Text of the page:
HARTFORD, Conn. (AP) – A new study says no traces of pesticides were found in lobsters collected in Long Island Sound in late 2014, boosting the belief that warming water temperatures is the main culprit in a huge lobster population decline.
The findings renew questions about restrictions Connecticut passed in 2013 limiting the use of pesticides that can control mosquito populations that transmit diseases including the West Nile and Zika viruses.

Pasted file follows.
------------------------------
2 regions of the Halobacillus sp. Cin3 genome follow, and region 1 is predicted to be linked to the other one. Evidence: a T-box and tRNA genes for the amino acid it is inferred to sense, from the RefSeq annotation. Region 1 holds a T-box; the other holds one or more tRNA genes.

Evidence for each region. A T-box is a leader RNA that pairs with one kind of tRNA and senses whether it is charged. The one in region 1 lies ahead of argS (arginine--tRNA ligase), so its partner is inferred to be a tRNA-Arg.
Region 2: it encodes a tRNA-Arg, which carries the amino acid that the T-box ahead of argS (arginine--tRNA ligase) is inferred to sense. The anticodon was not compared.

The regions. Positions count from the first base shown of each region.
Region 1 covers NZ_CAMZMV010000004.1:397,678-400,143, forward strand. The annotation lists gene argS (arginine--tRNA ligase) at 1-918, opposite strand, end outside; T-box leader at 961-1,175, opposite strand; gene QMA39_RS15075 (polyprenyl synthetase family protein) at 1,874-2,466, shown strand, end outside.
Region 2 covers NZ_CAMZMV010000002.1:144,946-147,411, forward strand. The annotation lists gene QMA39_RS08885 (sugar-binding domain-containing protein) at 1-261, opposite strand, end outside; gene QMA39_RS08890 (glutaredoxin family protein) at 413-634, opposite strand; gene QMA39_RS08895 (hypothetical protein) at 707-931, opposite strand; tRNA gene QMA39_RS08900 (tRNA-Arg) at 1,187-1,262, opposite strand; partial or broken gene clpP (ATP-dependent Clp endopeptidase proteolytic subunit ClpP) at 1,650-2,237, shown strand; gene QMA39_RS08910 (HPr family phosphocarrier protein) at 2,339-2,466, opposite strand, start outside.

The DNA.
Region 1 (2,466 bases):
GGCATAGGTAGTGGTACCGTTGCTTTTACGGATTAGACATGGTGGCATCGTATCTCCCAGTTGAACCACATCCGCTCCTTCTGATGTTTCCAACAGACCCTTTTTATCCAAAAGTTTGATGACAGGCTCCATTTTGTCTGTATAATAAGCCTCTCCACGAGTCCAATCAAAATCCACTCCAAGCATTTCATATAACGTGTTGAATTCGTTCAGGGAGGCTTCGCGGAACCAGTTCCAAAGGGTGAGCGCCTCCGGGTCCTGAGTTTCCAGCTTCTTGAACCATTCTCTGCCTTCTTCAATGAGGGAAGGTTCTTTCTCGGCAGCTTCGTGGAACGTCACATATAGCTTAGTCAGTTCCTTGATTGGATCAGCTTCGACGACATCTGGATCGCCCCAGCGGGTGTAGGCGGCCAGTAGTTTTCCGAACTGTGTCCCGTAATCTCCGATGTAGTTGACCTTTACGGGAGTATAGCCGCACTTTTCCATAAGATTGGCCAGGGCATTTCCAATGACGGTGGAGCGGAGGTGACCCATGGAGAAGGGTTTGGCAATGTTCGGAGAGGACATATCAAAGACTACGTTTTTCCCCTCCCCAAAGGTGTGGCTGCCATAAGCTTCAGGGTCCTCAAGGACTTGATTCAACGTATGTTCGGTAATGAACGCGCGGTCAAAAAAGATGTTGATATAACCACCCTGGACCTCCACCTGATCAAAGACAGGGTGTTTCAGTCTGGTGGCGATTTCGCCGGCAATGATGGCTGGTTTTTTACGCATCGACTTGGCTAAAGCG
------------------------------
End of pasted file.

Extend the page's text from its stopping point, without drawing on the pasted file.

Lobstermen supported the restrictions, believing pesticides contributed to lobster die-offs. Some municipal and environmental officials were opposed, saying the rules would restrict the use of effective mosquito control pesticides and there was no proven connection between pesticides and lobster die-offs.
The University of Connecticut and Connecticut Agricultural Experiment Station tested 45 lobsters collected in Long Island Sound from Stamford to Stonington in October 2014.